]. Viruses also can resist various environmental factors and disinfection techniques, even those that are prolonged over time. The absence of an envelope (Adenovirus V) gives them greater resistance to drying, making them more stable in the environment. While enveloped viruses, such as respiratory viruses (coronavirus), usually remain infectious on surfaces for hours or days [27
]. Finally, the toxicity of the selected dose of HOCl on human cell-based 3D tissues was evaluated; in particular, we selected two of the principal target tissues of nebulized drugs: the cutaneous and respiratory tissues.
This study proposes the use of an in situ HOCl-based disinfectant production unit. The ecological consequences of this new system are limited and HOCl does not leave residue on the environmental surface nor in the indoor air and is not corrosive to the equipment and furniture. Even from this limited demonstration study, we proved its efficacy and safety as biocide even in aerosolized form. Important general advantages on its potential application in fighting against the COVID-19 pandemic and other infectious diseases can be extracted by performing a relative comparison with other different disinfection methods.
2. Materials and Methods
2.1. Preparation of HOCl Solution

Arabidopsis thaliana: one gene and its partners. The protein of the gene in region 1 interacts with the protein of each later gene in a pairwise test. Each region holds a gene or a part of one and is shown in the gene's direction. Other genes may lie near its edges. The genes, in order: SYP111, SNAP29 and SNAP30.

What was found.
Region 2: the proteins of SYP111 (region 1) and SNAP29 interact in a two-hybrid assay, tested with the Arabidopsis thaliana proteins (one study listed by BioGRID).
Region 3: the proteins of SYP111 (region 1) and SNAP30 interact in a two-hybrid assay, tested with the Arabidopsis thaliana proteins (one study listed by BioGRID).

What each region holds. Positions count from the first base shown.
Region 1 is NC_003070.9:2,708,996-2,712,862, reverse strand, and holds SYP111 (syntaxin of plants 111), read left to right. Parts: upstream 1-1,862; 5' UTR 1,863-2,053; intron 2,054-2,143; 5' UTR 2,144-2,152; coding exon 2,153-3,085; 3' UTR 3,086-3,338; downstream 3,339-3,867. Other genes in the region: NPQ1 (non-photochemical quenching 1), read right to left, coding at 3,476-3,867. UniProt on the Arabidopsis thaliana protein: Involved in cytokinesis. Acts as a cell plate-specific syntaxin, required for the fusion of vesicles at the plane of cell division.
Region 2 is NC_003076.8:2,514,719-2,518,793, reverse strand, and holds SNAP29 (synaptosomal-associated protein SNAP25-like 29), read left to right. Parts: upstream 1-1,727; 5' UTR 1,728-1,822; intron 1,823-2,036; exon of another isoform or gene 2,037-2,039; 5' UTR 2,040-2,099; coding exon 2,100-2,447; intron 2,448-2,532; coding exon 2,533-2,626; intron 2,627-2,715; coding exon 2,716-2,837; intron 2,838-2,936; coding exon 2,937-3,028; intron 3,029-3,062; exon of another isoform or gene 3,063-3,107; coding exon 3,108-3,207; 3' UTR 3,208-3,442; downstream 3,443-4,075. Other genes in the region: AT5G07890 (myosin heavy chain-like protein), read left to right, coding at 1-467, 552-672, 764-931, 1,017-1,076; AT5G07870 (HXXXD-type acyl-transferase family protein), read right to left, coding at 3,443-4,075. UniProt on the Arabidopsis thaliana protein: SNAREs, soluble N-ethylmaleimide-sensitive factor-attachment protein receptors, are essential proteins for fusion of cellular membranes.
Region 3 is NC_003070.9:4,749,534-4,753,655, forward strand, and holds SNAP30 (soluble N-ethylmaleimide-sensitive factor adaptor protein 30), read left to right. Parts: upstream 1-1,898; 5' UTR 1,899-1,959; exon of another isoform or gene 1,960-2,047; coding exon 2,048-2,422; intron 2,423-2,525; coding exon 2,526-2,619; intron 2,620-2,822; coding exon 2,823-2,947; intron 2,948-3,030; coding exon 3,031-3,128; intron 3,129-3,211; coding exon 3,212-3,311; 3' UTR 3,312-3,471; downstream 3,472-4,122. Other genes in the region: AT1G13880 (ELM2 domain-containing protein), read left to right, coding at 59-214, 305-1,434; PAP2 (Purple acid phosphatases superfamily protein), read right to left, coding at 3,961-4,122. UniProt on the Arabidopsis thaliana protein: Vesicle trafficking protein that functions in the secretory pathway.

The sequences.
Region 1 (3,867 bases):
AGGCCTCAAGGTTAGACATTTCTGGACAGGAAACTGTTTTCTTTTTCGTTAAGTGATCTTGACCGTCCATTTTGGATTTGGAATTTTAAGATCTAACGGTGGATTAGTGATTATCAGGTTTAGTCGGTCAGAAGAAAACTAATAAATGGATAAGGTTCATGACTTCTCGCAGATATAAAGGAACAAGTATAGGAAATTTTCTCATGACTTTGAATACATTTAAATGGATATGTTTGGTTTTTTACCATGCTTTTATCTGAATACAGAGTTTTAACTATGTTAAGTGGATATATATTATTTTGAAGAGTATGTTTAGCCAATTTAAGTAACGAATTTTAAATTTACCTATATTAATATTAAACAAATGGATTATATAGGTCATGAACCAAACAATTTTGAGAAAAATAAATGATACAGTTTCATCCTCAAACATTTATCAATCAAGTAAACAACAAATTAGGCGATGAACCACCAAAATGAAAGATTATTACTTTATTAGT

HOCl solution was prepared by electrolysis of a mixture of aqueous dilute solutions of NaCl at 30,000 ppm and deionized water added with a salt-based buffer (Na2SO4, 7000 ppm) for maintaining pH at slightly acid value (about 6.5). The EW generator works at 12.0 V and 50.0 A for 3 h, consuming 0.06 kWh/L. It basically consists of an electrolytic cell with anode and cathode electrodes, without a separating membrane between them. The two electrodes are composed of a titanium core coated with iridium or platinum oxide, without polarity inversion. During electrolysis Na+ ions will be directed to the cathode, while Cl− ions will approach the anode, where hypochlorous acid (HOCl) is formed and released in solution as the prevalent species (>95%), when pH is maintained within the 6.0–6.7 interval. HOCl concentration was determined using the DPD colorimetric test method.
HOCl solution has been produced at 10,000 ± 250 ppm of HOCl and subsequently diluted with deionized water at 1:2 (5000 ppm), 1:5 (2000 ppm), 1:10 (1000 ppm), 1:33 (300 ppm) and 1:100 (100 ppm). HOCl solutions have been stored in the dark at 4 °C.
2.2. HOCl Solutions Aerosolization
HOCl solutions have been transferred into a nebulizer, equipped with a tank (24 L of working volume) connected with two stainless steel nozzles by means of a HDPE pipe (length, 3 m). Nozzles have been designed to ensure a constant release in the environment of a dry fog of 1 mm of droplet diameter. Hydraulic pump pressure was 0.4 bar and the volumetric flowrate 100 ± 20 mL/min. The aerosolization has been performed using a specific plexiglass system specifically designed for this experiment (patent 102022000002699 pending). Chamber saturation was reached in 3 min, aerosolizing 300 mL of HOCl solutions at different concentrations.
2.3. 2D Human Keratinocytes and Cell Viability
The spontaneously immortalized human keratinocyte HaCaT cell line was used for the cellular experiments. HaCaT cells were cultured as previously described [28